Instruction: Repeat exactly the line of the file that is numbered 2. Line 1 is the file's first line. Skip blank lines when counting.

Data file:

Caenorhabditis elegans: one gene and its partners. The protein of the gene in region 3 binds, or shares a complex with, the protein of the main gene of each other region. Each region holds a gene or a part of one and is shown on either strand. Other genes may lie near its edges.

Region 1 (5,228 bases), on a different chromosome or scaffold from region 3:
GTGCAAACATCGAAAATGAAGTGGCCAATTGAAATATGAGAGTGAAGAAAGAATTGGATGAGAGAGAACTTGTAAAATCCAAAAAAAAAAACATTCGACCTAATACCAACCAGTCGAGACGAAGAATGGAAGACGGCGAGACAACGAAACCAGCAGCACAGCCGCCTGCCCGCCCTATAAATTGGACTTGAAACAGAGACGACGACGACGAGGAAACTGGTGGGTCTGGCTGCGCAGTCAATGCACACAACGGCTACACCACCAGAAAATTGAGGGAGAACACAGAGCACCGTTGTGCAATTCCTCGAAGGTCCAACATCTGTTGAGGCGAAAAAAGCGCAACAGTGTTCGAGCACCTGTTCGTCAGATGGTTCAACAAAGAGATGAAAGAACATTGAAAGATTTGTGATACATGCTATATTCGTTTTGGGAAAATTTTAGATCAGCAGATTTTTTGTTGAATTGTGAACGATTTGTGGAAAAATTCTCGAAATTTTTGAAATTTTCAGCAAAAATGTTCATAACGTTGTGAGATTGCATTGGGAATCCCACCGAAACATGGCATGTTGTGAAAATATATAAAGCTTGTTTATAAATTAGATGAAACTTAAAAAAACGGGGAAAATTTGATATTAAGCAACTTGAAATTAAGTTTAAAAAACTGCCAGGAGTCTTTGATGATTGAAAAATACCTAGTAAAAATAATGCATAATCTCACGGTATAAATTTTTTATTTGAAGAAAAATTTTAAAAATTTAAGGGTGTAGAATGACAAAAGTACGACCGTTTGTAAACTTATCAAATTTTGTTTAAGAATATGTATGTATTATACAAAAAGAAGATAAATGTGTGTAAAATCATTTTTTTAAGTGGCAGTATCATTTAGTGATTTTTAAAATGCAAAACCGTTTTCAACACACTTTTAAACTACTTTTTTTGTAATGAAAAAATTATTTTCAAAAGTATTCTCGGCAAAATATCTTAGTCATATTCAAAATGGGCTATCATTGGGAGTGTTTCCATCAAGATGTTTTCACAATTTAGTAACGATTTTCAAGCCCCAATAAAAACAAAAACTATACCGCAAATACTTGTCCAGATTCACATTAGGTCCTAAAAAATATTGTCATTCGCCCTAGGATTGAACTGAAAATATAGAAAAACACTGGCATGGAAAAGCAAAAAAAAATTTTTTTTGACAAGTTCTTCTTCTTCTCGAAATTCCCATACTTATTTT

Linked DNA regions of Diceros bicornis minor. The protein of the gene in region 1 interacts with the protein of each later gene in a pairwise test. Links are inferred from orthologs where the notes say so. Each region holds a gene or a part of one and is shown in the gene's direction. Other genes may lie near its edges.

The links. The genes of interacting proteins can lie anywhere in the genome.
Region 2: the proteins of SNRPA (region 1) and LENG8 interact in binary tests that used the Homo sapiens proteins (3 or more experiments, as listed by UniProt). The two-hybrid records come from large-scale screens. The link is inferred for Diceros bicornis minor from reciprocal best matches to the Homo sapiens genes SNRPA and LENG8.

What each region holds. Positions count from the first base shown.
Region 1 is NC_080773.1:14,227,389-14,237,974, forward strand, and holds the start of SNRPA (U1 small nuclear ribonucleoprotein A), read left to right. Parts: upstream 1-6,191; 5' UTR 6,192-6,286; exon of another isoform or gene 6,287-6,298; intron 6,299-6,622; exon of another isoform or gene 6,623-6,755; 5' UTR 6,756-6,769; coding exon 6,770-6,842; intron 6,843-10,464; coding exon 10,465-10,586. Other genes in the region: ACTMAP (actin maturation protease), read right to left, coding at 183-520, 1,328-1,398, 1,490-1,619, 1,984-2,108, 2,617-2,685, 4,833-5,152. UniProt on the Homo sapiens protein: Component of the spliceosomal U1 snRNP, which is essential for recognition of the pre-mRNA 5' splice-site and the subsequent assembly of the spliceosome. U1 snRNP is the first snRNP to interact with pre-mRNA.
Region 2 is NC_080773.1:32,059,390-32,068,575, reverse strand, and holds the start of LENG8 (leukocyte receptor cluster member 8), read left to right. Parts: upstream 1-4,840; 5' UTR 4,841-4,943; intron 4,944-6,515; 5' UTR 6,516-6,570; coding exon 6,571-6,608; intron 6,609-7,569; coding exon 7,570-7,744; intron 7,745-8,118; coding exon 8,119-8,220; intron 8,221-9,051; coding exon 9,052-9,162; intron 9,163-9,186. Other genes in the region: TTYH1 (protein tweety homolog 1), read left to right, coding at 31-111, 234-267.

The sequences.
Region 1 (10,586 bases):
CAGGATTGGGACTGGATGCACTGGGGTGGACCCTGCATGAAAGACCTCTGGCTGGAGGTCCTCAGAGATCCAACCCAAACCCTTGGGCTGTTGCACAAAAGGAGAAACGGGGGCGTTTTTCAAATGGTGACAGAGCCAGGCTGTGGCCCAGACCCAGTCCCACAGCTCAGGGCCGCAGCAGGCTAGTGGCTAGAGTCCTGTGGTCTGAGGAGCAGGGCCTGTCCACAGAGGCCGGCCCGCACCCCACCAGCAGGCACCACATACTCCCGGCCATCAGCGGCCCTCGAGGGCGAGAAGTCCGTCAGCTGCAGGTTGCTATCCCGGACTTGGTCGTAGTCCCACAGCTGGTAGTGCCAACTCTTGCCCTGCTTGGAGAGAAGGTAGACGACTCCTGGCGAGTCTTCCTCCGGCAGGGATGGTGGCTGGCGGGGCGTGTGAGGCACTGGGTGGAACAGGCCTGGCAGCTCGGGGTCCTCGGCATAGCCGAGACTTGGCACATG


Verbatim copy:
Region 1 (5,228 bases), on a different chromosome or scaffold from region 3: